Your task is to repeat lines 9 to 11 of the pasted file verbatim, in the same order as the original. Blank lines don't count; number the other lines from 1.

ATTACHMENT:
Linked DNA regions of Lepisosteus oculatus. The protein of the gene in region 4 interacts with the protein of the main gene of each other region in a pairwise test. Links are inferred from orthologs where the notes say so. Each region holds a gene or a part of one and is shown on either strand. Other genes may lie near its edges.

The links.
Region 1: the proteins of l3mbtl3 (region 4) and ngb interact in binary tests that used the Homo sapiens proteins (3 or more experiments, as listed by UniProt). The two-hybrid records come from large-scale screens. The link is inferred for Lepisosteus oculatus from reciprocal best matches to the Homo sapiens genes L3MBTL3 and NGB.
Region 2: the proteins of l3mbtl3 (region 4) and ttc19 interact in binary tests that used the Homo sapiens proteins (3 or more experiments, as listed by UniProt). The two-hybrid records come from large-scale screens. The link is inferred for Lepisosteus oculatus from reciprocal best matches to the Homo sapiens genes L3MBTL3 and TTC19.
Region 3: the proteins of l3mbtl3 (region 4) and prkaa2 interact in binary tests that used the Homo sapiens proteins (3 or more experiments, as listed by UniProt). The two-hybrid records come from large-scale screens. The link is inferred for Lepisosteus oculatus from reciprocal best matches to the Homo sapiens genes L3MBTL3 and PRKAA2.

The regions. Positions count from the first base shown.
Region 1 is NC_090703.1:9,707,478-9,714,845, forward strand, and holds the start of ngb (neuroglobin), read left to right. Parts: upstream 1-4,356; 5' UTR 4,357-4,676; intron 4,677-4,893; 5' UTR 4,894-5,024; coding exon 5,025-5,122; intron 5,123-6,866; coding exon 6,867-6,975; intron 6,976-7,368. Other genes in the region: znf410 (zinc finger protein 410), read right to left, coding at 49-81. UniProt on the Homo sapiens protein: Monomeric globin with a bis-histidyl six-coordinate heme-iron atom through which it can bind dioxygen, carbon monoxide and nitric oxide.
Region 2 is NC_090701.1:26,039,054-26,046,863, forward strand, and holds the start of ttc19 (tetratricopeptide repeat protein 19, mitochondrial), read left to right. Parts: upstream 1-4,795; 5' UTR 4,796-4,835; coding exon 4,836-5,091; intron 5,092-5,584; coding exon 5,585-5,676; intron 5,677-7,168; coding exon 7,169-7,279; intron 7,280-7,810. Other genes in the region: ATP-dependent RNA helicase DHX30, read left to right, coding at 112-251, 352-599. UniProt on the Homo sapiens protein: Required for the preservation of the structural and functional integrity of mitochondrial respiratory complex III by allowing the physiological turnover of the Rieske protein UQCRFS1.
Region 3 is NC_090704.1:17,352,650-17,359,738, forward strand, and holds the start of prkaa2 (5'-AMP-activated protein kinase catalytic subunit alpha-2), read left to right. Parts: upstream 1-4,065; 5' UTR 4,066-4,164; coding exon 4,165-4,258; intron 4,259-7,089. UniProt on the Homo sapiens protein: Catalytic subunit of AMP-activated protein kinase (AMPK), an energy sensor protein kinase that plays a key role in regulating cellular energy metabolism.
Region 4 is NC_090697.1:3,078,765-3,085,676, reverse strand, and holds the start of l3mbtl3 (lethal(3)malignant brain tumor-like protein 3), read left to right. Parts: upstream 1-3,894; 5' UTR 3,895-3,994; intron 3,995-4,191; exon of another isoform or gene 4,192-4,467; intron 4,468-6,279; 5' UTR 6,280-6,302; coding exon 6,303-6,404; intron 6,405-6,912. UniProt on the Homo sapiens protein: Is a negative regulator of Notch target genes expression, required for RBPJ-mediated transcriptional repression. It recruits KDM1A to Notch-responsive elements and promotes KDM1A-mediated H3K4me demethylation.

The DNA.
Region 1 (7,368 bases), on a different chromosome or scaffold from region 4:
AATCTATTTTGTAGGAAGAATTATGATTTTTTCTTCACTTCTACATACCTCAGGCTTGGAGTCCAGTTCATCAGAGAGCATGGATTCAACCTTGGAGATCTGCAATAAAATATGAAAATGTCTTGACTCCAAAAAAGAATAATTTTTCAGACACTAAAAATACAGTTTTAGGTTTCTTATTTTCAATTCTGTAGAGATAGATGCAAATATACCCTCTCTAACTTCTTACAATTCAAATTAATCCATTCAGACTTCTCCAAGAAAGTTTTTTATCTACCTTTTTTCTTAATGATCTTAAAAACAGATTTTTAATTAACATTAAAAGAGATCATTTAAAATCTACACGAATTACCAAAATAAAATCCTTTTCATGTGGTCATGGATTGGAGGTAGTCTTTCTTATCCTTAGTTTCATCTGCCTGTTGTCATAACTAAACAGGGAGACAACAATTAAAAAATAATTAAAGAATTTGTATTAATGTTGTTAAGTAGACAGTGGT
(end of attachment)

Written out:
Region 3 is NC_090704.1:17,352,650-17,359,738, forward strand, and holds the start of prkaa2 (5'-AMP-activated protein kinase catalytic subunit alpha-2), read left to right. Parts: upstream 1-4,065; 5' UTR 4,066-4,164; coding exon 4,165-4,258; intron 4,259-7,089. UniProt on the Homo sapiens protein: Catalytic subunit of AMP-activated protein kinase (AMPK), an energy sensor protein kinase that plays a key role in regulating cellular energy metabolism.
Region 4 is NC_090697.1:3,078,765-3,085,676, reverse strand, and holds the start of l3mbtl3 (lethal(3)malignant brain tumor-like protein 3), read left to right. Parts: upstream 1-3,894; 5' UTR 3,895-3,994; intron 3,995-4,191; exon of another isoform or gene 4,192-4,467; intron 4,468-6,279; 5' UTR 6,280-6,302; coding exon 6,303-6,404; intron 6,405-6,912. UniProt on the Homo sapiens protein: Is a negative regulator of Notch target genes expression, required for RBPJ-mediated transcriptional repression. It recruits KDM1A to Notch-responsive elements and promotes KDM1A-mediated H3K4me demethylation.

The DNA.